On the topic of human relations with nature it is tough to map out the exact causes of the transition from respect and synergy to one of dominance. The advent of agriculture the European enlightenment and industrial revolution no doubt played a significant role in highlighting the effects of our dominance but I would argue that human separation from nature started earlier, ever since man formalized and extended the concept of possession. This concept led to the belief that items, and in particular land, could belong to an individual or groups of people. It’s at this point that I would suspect such a separation to occur and the groundwork for an anthropocentric ideological system to take root.
I believe anthropocentrism plays a very important role in how we understand nature and that the concept, although sometimes portrayed as a result of human ego, is needed in order to orient ourselves in relation to the world. Our understanding of math, science, and furthermore nature is classified and described in relation to human notions and goals. Without such a perspective we would lack our current understanding of anything. That is not to say that unregulated societies based on anthropocentric concepts are impervious to fault. The Tragedy of the Commons proves that human nature and the exploitation of the environment can lead to, quite literally, a tragic situation. By taking a weak anthropocentric view you are agreeing to the notion that although there may be other perspectives that could and probably should be taken into account, that it is only the human perspective that we can fully understand and therefore the one that we should focus on. This is a notion that I don’t feel is particularly dangerous as long as there is an understanding that nature is still needed and still holds value. Looking at the world through human eyes may lead us to achieve human oriented goals but those goals don’t have to be exclusive to the separation of humans from nature or the destruction of nature.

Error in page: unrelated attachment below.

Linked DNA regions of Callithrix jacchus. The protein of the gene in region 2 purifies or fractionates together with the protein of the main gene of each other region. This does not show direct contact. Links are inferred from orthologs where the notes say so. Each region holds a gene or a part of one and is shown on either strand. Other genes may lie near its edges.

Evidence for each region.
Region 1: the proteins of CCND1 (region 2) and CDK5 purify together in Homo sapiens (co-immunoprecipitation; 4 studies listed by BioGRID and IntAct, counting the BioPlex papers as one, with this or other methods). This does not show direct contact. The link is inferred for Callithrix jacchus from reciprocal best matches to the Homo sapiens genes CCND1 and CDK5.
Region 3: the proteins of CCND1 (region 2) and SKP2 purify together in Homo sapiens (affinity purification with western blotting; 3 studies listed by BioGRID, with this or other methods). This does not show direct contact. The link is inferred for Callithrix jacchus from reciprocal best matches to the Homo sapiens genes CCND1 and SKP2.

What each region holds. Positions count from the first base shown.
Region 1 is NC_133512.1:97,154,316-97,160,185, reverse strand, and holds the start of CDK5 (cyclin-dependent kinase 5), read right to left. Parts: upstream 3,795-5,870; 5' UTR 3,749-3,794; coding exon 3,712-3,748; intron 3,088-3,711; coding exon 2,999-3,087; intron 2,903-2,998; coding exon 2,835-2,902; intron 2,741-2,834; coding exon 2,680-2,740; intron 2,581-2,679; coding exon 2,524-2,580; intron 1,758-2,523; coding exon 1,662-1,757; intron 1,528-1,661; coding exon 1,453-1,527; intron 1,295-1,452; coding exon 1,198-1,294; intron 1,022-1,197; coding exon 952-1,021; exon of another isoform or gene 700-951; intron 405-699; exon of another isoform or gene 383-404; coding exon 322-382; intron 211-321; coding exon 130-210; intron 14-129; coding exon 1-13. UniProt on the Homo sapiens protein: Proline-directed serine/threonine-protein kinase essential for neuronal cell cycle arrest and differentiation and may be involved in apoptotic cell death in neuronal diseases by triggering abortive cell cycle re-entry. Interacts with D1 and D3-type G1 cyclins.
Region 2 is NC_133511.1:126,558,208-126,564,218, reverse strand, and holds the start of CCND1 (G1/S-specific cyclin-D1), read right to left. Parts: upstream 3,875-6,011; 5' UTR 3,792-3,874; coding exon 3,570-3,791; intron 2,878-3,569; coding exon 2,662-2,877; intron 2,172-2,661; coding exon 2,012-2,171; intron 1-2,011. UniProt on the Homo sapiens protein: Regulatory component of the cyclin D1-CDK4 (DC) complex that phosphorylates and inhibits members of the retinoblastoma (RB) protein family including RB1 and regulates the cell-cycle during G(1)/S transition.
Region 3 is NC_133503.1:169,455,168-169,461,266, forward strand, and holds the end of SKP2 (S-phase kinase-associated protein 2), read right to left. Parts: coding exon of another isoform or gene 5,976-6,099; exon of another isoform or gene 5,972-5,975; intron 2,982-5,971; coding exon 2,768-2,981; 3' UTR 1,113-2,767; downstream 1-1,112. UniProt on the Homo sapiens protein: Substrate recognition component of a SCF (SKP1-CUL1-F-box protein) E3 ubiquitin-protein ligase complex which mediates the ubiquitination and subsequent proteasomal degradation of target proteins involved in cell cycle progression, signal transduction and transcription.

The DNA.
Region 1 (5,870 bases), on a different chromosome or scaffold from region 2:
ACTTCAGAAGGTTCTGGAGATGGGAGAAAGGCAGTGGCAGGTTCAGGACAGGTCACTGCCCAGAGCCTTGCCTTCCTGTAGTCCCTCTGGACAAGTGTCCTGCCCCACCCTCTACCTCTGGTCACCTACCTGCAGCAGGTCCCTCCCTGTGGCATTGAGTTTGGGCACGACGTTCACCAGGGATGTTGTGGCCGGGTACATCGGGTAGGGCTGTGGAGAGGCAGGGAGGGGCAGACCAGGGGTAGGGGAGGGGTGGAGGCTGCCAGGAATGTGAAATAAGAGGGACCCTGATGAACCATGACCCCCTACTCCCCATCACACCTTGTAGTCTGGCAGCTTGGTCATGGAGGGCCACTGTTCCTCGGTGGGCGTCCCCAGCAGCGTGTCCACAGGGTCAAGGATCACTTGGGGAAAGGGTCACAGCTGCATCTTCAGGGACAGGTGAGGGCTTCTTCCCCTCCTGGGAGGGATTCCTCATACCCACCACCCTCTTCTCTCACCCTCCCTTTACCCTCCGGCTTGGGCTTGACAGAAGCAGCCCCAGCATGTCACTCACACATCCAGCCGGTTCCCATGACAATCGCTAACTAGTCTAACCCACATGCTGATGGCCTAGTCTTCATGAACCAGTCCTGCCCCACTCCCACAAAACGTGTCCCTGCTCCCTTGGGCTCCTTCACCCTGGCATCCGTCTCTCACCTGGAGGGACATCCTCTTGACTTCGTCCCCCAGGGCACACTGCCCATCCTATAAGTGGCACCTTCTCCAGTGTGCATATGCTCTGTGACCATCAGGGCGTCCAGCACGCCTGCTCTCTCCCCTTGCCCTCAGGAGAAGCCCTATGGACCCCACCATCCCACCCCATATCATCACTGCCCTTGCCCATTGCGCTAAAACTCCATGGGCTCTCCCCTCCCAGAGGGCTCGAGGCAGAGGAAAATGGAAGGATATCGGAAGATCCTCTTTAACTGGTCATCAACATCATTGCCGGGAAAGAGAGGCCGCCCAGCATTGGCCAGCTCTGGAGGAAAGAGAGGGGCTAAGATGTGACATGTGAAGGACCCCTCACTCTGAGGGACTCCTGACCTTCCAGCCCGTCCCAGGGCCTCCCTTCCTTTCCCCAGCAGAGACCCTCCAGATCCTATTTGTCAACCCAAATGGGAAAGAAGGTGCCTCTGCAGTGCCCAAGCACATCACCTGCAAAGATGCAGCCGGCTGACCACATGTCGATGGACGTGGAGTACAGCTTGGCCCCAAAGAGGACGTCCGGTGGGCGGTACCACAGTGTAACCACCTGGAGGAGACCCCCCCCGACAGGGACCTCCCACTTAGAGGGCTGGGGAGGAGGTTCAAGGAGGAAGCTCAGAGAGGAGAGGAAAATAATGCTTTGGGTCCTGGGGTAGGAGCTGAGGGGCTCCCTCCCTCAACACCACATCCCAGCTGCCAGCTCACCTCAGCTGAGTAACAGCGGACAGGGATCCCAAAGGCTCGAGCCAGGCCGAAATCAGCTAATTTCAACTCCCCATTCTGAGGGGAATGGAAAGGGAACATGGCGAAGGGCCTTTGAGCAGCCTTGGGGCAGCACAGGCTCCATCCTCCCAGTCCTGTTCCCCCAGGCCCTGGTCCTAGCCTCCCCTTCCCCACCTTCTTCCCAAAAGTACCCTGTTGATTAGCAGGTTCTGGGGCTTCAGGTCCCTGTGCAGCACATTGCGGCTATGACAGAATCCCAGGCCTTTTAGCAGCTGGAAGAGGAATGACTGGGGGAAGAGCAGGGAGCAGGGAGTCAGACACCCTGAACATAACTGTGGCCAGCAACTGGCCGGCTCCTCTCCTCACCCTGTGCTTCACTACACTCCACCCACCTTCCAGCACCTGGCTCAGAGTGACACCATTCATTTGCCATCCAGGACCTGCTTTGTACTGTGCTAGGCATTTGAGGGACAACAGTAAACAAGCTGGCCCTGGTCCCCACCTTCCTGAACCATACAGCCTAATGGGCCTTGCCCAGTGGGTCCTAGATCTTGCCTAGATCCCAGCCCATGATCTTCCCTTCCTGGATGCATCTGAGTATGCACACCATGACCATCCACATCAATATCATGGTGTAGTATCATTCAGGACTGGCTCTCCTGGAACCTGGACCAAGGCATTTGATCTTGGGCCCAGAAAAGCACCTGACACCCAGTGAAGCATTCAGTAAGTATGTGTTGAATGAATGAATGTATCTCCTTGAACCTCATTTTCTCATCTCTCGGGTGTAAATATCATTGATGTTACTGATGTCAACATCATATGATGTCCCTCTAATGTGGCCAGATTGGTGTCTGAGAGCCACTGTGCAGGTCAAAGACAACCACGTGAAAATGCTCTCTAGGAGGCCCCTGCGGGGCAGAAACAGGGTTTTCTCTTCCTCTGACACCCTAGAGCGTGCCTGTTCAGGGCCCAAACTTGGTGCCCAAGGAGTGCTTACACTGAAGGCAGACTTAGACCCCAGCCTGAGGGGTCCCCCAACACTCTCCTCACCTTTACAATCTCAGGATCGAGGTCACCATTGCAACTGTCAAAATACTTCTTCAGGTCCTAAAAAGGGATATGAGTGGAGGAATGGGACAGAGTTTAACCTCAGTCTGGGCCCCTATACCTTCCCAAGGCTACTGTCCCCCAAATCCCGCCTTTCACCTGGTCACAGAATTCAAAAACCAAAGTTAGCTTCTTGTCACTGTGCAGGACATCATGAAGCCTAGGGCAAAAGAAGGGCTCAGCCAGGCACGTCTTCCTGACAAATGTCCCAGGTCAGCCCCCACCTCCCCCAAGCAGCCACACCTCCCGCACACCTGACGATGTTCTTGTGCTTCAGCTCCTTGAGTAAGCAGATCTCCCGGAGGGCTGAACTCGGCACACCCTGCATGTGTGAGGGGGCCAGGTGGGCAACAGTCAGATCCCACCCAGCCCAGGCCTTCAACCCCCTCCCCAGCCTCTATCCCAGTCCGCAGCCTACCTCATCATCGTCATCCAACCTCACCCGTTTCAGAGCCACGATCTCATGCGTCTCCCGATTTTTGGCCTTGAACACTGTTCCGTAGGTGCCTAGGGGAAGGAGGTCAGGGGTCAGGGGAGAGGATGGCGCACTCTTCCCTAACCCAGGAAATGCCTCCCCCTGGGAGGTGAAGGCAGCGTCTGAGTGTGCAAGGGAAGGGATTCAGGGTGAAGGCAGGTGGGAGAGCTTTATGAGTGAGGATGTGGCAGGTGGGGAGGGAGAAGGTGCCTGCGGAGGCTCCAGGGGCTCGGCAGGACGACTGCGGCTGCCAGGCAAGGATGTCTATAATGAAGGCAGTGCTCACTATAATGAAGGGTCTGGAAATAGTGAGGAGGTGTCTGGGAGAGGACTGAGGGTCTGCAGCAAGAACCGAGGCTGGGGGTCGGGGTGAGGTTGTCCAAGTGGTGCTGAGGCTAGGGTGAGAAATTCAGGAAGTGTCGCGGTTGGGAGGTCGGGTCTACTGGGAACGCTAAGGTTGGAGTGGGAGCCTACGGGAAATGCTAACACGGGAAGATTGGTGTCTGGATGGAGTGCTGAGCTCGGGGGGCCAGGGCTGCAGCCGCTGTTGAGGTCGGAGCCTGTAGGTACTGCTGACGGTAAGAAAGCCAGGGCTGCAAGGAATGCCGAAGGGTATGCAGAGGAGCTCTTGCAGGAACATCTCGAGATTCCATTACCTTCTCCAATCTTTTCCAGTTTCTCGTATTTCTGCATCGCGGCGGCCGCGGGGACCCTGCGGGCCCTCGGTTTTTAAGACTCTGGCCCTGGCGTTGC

The notion of intrinsic value is a tough subject because its one that almost impossible to measure. Nonetheless I do believe some level of intrinsic value is important in preserving nature. The preservation of nature, in all reality, can be ignored in intrinsic terms and continue under basic materialistic goals. This kind of view is risky though because it disregards nature when it stops being the optimal materialistic option. Personally this is dangerous, we need nature as a safeguard, and by giving intrinsic value to nature we help to secure this safeguard. In the future I don’t think technology will be used to further the separation from nature but to blur the lines. For instance biomimicry is a growing field and uses nature as a foundation for technological advancement. Technology could be used to replace natural processes but we can always learn from nature and we will continue to respect this. For instance we can create simple enzymes in labs but these enzymes are slow in comparison to those already present in nature. We are only beginning to understand how these complex enzymes work. Nature has too much to offer the technological world for technology to get rid of it.